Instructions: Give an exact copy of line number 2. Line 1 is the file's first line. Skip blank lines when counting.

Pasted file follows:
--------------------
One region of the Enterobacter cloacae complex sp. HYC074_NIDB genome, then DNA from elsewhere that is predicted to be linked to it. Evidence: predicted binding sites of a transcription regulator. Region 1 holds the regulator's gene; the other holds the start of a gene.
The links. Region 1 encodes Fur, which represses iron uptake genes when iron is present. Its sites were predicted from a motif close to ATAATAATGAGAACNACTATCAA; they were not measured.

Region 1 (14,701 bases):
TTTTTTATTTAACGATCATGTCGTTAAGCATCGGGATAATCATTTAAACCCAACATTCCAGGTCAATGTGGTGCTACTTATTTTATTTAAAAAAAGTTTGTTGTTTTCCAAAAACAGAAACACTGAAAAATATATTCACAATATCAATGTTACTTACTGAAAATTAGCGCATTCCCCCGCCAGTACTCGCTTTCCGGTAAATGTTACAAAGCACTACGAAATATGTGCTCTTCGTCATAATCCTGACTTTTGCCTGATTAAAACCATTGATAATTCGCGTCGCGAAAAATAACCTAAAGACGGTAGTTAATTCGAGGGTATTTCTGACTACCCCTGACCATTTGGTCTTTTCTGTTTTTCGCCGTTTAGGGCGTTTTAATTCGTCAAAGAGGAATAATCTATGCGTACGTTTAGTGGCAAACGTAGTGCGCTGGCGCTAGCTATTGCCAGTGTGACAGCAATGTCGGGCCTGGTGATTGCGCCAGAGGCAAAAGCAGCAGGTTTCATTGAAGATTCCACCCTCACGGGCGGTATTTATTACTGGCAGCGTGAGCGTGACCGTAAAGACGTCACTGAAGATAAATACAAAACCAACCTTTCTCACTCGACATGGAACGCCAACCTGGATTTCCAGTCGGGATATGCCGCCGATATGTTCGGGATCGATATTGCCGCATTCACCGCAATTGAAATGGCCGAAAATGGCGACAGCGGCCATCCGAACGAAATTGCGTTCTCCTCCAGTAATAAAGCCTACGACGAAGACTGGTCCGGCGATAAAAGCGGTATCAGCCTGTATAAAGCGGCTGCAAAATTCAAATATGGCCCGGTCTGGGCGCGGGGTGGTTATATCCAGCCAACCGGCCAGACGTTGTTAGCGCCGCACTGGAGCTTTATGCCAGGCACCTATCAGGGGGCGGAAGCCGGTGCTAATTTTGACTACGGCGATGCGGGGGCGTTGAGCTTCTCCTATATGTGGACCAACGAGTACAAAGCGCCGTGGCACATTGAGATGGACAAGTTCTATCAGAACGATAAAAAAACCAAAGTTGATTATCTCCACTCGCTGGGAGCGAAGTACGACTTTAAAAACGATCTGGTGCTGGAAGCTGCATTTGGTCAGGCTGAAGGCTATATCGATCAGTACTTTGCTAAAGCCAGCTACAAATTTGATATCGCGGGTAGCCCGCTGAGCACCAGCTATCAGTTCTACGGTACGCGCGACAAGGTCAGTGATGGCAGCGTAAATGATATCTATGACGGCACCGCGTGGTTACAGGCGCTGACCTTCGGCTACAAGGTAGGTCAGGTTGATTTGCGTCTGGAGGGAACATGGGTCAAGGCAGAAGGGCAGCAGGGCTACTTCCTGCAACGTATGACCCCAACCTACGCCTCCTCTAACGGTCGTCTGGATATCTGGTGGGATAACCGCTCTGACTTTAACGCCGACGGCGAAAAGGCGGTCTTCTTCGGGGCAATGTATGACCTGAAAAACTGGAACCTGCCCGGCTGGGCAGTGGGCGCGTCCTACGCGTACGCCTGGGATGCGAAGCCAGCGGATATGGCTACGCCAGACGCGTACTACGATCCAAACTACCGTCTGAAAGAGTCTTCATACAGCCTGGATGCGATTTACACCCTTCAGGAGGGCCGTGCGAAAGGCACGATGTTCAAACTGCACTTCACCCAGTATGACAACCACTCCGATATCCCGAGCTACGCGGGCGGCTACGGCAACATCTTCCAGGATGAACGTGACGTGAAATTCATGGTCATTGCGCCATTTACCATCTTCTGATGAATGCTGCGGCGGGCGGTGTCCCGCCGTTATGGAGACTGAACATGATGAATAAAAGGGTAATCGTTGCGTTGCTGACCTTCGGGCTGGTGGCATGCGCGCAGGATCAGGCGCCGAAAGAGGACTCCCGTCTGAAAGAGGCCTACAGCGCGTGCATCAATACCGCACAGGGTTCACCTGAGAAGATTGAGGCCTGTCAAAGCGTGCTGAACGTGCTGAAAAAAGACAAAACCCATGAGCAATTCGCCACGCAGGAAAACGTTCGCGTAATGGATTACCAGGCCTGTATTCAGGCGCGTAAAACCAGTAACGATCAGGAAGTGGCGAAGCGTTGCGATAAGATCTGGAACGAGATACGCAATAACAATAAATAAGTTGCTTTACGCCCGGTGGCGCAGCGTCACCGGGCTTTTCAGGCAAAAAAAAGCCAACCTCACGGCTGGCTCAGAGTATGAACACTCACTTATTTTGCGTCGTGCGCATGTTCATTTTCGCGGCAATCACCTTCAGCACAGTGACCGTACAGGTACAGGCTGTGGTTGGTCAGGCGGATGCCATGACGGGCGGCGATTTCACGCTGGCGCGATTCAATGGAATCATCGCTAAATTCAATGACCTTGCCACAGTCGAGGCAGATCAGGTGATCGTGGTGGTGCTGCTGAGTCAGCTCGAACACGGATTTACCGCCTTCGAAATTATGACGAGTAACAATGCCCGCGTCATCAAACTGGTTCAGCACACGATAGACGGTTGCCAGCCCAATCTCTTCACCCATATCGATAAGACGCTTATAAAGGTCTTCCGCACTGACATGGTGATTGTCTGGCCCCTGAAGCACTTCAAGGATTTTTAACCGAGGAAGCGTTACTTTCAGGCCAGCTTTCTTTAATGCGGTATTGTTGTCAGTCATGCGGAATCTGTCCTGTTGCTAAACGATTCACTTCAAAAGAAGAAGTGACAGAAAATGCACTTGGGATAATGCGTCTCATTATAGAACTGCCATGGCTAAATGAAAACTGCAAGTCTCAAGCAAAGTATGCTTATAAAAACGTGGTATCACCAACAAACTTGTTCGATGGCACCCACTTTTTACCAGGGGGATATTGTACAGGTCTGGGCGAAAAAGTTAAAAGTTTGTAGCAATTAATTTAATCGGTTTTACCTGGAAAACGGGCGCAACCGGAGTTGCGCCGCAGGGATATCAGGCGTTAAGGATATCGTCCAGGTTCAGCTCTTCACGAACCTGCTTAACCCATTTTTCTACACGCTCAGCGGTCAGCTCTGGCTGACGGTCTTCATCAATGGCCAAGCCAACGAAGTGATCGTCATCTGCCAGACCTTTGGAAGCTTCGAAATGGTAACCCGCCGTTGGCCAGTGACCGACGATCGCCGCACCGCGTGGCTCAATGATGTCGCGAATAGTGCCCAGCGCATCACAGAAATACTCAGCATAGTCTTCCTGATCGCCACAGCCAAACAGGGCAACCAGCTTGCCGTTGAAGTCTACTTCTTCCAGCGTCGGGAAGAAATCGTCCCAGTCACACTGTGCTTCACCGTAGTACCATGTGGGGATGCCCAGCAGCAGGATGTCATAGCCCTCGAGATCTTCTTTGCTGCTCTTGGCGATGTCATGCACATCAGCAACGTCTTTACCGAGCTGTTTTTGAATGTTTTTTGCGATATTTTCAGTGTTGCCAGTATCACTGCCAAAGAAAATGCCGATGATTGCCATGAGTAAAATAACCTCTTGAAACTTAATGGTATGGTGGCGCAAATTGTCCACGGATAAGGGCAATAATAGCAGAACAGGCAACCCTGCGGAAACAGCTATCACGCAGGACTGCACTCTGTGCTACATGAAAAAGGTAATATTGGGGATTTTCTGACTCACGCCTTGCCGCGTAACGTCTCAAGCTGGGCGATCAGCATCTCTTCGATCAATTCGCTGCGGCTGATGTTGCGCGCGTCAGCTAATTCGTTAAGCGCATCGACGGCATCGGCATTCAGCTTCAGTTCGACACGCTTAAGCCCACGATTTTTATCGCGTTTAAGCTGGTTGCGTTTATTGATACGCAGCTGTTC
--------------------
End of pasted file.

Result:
The links. Region 1 encodes Fur, which represses iron uptake genes when iron is present. Its sites were predicted from a motif close to ATAATAATGAGAACNACTATCAA; they were not measured.